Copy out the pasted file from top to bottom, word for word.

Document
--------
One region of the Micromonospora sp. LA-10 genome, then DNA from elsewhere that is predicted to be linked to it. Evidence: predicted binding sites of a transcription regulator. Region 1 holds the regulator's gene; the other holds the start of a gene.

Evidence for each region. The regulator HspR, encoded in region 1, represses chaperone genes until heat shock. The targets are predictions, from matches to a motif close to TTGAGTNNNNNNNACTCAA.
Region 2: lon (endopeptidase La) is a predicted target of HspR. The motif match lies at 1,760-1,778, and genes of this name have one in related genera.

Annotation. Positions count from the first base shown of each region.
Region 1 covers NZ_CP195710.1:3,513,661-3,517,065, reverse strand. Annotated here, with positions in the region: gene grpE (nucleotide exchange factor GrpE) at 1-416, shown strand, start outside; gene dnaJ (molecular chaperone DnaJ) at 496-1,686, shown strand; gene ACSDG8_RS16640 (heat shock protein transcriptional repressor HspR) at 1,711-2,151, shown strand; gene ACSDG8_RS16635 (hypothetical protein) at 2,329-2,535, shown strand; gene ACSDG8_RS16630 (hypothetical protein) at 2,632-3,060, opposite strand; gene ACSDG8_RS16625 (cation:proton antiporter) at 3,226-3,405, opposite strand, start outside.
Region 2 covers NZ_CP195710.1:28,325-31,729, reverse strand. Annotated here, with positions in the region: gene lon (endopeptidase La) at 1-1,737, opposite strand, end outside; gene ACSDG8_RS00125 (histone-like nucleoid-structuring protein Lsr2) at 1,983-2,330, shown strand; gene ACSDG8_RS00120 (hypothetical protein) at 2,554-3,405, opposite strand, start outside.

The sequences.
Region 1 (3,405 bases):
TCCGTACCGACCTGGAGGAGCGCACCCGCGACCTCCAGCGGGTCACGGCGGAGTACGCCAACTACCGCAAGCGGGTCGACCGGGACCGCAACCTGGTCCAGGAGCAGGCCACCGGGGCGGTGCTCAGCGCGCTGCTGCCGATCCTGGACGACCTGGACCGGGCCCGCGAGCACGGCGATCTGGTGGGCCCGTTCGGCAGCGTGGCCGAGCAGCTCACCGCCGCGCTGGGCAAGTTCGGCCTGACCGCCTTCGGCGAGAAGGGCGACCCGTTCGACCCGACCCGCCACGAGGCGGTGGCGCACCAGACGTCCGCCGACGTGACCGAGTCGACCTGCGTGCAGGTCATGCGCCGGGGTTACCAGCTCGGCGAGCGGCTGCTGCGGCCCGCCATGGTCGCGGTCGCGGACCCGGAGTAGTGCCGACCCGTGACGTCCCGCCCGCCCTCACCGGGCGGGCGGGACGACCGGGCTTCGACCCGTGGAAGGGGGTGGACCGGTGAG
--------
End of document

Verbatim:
One region of the Micromonospora sp. LA-10 genome, then DNA from elsewhere that is predicted to be linked to it. Evidence: predicted binding sites of a transcription regulator. Region 1 holds the regulator's gene; the other holds the start of a gene.

Evidence for each region. The regulator HspR, encoded in region 1, represses chaperone genes until heat shock. The targets are predictions, from matches to a motif close to TTGAGTNNNNNNNACTCAA.
Region 2: lon (endopeptidase La) is a predicted target of HspR. The motif match lies at 1,760-1,778, and genes of this name have one in related genera.

Annotation. Positions count from the first base shown of each region.
Region 1 covers NZ_CP195710.1:3,513,661-3,517,065, reverse strand. Annotated here, with positions in the region: gene grpE (nucleotide exchange factor GrpE) at 1-416, shown strand, start outside; gene dnaJ (molecular chaperone DnaJ) at 496-1,686, shown strand; gene ACSDG8_RS16640 (heat shock protein transcriptional repressor HspR) at 1,711-2,151, shown strand; gene ACSDG8_RS16635 (hypothetical protein) at 2,329-2,535, shown strand; gene ACSDG8_RS16630 (hypothetical protein) at 2,632-3,060, opposite strand; gene ACSDG8_RS16625 (cation:proton antiporter) at 3,226-3,405, opposite strand, start outside.
Region 2 covers NZ_CP195710.1:28,325-31,729, reverse strand. Annotated here, with positions in the region: gene lon (endopeptidase La) at 1-1,737, opposite strand, end outside; gene ACSDG8_RS00125 (histone-like nucleoid-structuring protein Lsr2) at 1,983-2,330, shown strand; gene ACSDG8_RS00120 (hypothetical protein) at 2,554-3,405, opposite strand, start outside.

The sequences.
Region 1 (3,405 bases):
TCCGTACCGACCTGGAGGAGCGCACCCGCGACCTCCAGCGGGTCACGGCGGAGTACGCCAACTACCGCAAGCGGGTCGACCGGGACCGCAACCTGGTCCAGGAGCAGGCCACCGGGGCGGTGCTCAGCGCGCTGCTGCCGATCCTGGACGACCTGGACCGGGCCCGCGAGCACGGCGATCTGGTGGGCCCGTTCGGCAGCGTGGCCGAGCAGCTCACCGCCGCGCTGGGCAAGTTCGGCCTGACCGCCTTCGGCGAGAAGGGCGACCCGTTCGACCCGACCCGCCACGAGGCGGTGGCGCACCAGACGTCCGCCGACGTGACCGAGTCGACCTGCGTGCAGGTCATGCGCCGGGGTTACCAGCTCGGCGAGCGGCTGCTGCGGCCCGCCATGGTCGCGGTCGCGGACCCGGAGTAGTGCCGACCCGTGACGTCCCGCCCGCCCTCACCGGGCGGGCGGGACGACCGGGCTTCGACCCGTGGAAGGGGGTGGACCGGTGAG